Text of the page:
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Press Release

Three Canadian Men Plead Guilty to $17 Million Scheme to Traffic Contraband Cigarettes

For Immediate Release
U.S. Attorney's Office, Western District of Missouri

KANSAS CITY, Mo. – Tom Larson, Acting United States Attorney for the Western District of Missouri, announced that three Canadian men pleaded guilty in federal court today to their roles in a $17 million scheme to transport hundreds of thousands of cartons of contraband cigarettes from the Kansas City, Mo., area to the state of New York, where they were sold primarily on Indian reservations.

Mark Bishop, 42, and Piotr Hoffmann, 43, both of Montréal, Quebec, Canada, pleaded guilty today before U.S. District Judge Brian C. Wimes to aiding and abetting contraband cigarette trafficking. Co-defendant David Bishop, 46 (the brother of Mark Bishop), of Montréal, pleaded guilty on Wednesday, June 7, 2017, to participating in a conspiracy to commit wire fraud and contraband cigarette trafficking.

David Bishop owned and operated DKB Trade Concepts, a Canadian corporation located in Montréal. David Bishop admitted that he aided and abetted in the sale, possession, transportation, and reception of contraband cigarettes from July 2010 to January 2012. Mark Bishop and Hoffman admitted to transporting contraband cigarettes. They are among 18 co-defendants who have pleaded guilty to participating in a scheme to purchase premium-brand cigarettes in Kansas City and transport them to retailers on Indian reservations in New York, without the appropriate $4.35 per pack excise tax being paid or the appropriate tax stamps being applied to the cigarettes.

Conspirators purchased more than $17 million worth of contraband cigarettes from ATF agents during an undercover operation. Approximately 620,600 cartons of cigarettes – containing 10 packs per carton – were transported to New York without paying the required $4.35 per pack excise tax. The untaxed cigarettes were sold by New York retailers and smoke shops on the reservations in the state of New York. The benefit to those smoke shops was that they did not pay New York state cigarette taxes; thus, they could undercut the prices charged by off-reservation cigarette retailers by over $40 per carton. The total state excise tax lost to the state of New York was more than $8 million, which has been paid in restitution to the state by the perpetrators of the scheme.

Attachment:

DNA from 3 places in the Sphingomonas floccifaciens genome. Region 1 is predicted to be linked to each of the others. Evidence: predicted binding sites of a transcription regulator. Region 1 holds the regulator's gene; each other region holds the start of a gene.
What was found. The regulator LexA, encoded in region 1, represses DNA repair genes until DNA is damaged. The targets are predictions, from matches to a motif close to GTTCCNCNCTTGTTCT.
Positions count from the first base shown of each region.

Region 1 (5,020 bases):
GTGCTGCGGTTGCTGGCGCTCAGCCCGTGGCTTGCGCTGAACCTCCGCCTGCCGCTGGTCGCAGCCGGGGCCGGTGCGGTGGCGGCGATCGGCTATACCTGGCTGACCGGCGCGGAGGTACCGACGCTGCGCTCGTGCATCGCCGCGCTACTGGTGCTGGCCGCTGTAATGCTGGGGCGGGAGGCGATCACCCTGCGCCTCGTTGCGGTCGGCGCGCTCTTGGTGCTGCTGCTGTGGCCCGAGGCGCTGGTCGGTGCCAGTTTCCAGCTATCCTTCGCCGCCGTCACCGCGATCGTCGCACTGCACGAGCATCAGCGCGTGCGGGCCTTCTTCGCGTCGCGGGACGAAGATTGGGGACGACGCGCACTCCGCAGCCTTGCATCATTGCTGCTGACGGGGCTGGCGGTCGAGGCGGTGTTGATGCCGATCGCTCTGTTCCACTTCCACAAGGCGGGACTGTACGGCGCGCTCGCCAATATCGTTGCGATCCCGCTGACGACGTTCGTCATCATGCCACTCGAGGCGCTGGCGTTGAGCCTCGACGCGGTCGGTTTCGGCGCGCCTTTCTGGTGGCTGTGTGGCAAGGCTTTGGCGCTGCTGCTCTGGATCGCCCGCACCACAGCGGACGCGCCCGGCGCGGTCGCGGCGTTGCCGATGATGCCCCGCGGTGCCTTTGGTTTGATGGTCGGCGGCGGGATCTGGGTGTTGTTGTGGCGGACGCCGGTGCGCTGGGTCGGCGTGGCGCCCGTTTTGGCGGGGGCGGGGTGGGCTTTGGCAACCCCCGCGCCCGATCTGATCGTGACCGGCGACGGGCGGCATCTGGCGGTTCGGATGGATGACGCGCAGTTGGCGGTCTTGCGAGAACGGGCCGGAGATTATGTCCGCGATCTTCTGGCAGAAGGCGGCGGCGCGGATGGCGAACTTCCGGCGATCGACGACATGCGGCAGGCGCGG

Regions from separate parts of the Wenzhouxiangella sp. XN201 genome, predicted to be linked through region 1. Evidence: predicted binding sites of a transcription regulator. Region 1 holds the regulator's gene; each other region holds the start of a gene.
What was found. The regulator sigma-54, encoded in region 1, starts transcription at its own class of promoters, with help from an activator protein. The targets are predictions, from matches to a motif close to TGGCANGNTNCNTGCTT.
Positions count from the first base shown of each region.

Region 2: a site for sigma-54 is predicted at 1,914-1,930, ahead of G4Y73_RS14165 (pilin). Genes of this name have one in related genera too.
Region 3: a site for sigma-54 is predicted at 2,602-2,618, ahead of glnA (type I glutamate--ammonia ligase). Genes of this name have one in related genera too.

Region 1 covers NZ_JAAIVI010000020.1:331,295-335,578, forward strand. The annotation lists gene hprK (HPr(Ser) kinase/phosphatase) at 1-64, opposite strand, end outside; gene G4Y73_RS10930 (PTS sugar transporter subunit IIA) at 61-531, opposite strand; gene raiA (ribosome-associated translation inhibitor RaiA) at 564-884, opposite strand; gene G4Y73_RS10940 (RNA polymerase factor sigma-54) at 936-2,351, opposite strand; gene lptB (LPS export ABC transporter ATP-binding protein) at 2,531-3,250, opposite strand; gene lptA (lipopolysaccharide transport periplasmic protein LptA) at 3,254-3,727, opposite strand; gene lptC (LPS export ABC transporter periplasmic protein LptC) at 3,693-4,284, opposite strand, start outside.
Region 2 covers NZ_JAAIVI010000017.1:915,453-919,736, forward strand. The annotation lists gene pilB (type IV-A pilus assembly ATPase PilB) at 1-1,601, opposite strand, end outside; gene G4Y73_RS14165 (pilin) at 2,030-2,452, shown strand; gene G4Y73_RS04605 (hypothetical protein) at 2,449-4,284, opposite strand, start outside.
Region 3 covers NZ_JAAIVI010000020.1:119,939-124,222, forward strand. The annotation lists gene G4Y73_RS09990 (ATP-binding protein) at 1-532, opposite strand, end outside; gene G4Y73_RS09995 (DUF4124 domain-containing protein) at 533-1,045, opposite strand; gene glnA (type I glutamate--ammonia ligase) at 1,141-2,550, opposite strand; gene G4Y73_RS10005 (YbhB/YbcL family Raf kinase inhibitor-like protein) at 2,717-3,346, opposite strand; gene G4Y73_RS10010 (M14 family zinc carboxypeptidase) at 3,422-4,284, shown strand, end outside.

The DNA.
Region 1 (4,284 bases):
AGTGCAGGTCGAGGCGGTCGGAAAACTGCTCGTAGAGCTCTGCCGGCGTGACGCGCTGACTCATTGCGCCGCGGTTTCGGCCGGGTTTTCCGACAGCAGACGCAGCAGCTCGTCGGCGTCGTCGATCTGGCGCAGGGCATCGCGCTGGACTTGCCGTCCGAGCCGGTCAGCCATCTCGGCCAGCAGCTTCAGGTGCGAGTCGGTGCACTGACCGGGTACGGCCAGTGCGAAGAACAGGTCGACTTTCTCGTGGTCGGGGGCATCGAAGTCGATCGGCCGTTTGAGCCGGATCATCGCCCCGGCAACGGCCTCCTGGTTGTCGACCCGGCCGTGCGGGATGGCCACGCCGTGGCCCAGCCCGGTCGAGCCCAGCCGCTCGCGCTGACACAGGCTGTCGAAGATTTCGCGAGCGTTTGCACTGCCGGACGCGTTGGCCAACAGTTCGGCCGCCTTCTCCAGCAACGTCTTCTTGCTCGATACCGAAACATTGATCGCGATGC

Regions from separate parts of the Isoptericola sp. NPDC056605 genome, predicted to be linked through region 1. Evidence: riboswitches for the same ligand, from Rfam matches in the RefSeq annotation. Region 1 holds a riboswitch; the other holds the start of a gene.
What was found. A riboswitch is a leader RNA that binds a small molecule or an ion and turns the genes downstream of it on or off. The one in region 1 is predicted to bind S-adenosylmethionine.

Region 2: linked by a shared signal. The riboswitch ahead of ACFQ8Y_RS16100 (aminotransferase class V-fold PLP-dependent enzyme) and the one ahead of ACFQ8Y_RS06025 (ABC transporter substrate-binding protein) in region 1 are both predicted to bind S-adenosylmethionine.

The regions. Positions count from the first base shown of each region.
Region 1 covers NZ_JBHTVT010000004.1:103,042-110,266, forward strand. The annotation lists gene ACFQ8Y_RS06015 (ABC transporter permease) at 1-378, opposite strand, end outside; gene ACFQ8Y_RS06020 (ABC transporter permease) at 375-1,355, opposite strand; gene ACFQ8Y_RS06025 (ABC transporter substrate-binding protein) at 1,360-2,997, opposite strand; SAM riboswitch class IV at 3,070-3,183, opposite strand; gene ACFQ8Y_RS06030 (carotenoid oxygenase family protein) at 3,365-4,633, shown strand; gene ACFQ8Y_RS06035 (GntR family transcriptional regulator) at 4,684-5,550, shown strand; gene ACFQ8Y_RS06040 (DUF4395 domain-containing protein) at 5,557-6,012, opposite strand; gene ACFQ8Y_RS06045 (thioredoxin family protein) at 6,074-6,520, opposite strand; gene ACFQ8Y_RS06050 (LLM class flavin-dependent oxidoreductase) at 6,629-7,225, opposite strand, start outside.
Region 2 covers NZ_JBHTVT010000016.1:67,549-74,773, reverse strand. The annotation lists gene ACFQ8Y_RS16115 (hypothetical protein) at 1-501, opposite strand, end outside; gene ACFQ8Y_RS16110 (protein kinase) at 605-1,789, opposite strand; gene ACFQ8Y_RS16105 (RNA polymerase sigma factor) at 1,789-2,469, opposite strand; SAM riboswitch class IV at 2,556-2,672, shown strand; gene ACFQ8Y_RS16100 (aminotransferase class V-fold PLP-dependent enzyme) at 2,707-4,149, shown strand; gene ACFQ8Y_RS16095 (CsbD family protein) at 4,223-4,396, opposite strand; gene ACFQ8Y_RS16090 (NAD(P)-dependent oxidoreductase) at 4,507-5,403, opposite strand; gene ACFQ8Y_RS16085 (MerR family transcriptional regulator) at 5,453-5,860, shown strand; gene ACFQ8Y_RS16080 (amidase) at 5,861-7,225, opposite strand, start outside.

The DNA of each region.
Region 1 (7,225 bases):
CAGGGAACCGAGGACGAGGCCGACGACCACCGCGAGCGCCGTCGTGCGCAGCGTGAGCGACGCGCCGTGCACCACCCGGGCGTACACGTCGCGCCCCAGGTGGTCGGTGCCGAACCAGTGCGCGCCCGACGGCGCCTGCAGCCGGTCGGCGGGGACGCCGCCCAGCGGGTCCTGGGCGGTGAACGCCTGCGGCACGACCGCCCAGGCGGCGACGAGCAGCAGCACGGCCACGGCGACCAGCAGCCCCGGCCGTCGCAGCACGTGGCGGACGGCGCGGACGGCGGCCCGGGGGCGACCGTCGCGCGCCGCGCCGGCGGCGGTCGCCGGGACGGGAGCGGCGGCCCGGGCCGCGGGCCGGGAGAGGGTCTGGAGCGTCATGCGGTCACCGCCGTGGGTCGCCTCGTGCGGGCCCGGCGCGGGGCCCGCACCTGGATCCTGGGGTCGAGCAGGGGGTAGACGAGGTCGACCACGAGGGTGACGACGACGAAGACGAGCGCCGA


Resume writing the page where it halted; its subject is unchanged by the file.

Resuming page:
David Bishop admitted that he received commissions or “brokerage fees” for coordinating contraband cigarette orders between co-defendant Craig Sheffler of Independence, Mo., the owner of Cheap Tobacco Wholesale, and Gholamreza Tadaiyon of Weston, Fla.

Mark Bishop and Hoffman each admitted that he transported a load of contraband cigarettes from the ATF undercover warehouse in Kansas City. Hoffman was paid $11,000, which he must forfeit to the government. Mark Bishop did not receive any substantial financial benefit or payments for his participation in the conspiracy.

Under federal statutes, David and Mark Bishop and Hoffman are each subject to a sentence of up to five years in federal prison without parole. The maximum statutory sentence is prescribed by Congress and is provided here for informational purposes, as the sentencing of the defendant will be determined by the court based on the advisory sentencing guidelines and other statutory factors. A sentencing hearing will be scheduled after the completion of a presentence investigation by the United States Probation Office.

This case is being prosecuted by Assistant U.S. Attorneys Paul S. Becker and Justin G. Davids. It was investigated by the Bureau of Alcohol, Tobacco, Firearms and Explosives, IRS – Criminal Investigation, the Federal Deposit Insurance Corporation – Office of Inspector General and the Kansas City, Mo., Police Department with substantial assistance provided by the Department of Justice Office of International Affairs.

Updated June 9, 2017